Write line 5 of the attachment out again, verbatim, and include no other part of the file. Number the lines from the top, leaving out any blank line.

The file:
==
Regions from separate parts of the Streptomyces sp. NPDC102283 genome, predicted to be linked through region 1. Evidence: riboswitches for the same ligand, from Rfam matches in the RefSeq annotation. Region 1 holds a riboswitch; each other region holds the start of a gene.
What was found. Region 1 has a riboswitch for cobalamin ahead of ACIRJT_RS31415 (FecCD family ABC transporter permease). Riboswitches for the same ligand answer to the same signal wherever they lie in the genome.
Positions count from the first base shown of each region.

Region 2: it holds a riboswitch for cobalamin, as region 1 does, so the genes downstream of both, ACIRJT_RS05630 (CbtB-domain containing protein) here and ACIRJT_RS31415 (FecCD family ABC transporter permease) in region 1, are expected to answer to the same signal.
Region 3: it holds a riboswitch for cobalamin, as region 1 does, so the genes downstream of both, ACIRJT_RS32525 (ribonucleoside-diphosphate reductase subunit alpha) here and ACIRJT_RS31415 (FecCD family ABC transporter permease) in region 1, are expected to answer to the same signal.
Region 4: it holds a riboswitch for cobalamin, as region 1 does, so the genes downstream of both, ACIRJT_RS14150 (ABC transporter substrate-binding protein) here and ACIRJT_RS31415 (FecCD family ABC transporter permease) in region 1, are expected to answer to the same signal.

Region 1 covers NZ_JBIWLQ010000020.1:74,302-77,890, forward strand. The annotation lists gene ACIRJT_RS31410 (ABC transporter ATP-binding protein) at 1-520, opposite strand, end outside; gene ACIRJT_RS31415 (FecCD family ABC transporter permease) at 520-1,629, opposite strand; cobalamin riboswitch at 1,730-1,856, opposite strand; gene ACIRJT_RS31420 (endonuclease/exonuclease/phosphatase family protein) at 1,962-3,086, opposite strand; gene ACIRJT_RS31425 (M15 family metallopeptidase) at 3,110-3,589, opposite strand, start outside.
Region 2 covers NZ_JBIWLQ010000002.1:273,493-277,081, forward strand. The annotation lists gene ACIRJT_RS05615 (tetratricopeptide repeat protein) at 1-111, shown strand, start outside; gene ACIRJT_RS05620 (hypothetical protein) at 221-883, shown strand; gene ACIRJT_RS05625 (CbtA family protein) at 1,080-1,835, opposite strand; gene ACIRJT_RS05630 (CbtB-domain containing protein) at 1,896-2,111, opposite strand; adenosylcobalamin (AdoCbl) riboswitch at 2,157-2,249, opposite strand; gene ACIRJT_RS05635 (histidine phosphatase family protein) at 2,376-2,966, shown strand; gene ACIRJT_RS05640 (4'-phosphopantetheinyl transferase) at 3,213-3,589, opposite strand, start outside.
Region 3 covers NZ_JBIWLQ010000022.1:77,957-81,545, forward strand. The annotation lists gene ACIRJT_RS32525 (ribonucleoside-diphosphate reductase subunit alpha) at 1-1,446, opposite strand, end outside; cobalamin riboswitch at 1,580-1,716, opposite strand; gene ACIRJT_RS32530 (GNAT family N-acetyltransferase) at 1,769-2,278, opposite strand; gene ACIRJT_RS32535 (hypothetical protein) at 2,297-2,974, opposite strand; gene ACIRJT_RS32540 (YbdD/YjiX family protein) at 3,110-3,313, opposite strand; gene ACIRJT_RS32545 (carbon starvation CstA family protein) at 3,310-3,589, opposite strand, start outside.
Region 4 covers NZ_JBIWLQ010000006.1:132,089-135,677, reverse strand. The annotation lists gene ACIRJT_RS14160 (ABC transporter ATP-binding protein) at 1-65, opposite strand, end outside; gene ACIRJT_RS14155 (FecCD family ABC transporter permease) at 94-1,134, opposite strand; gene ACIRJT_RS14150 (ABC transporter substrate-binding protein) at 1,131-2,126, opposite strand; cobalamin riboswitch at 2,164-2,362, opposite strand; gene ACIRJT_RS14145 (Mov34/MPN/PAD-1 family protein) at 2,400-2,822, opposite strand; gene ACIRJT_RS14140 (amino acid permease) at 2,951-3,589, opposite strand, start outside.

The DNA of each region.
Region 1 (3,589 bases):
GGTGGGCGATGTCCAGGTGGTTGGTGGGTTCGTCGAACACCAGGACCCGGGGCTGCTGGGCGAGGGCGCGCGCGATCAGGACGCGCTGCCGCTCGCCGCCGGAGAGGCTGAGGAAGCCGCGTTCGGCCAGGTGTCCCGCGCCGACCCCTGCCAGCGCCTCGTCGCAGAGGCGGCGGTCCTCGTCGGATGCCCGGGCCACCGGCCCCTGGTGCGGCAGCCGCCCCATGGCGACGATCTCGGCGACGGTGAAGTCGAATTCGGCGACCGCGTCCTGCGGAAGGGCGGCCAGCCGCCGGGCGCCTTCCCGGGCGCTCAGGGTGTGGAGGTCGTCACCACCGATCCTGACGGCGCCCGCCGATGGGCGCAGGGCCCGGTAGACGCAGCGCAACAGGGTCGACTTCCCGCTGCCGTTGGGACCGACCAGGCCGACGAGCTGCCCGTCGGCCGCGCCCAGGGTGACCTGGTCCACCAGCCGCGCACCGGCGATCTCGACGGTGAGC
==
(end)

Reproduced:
Region 3: it holds a riboswitch for cobalamin, as region 1 does, so the genes downstream of both, ACIRJT_RS32525 (ribonucleoside-diphosphate reductase subunit alpha) here and ACIRJT_RS31415 (FecCD family ABC transporter permease) in region 1, are expected to answer to the same signal.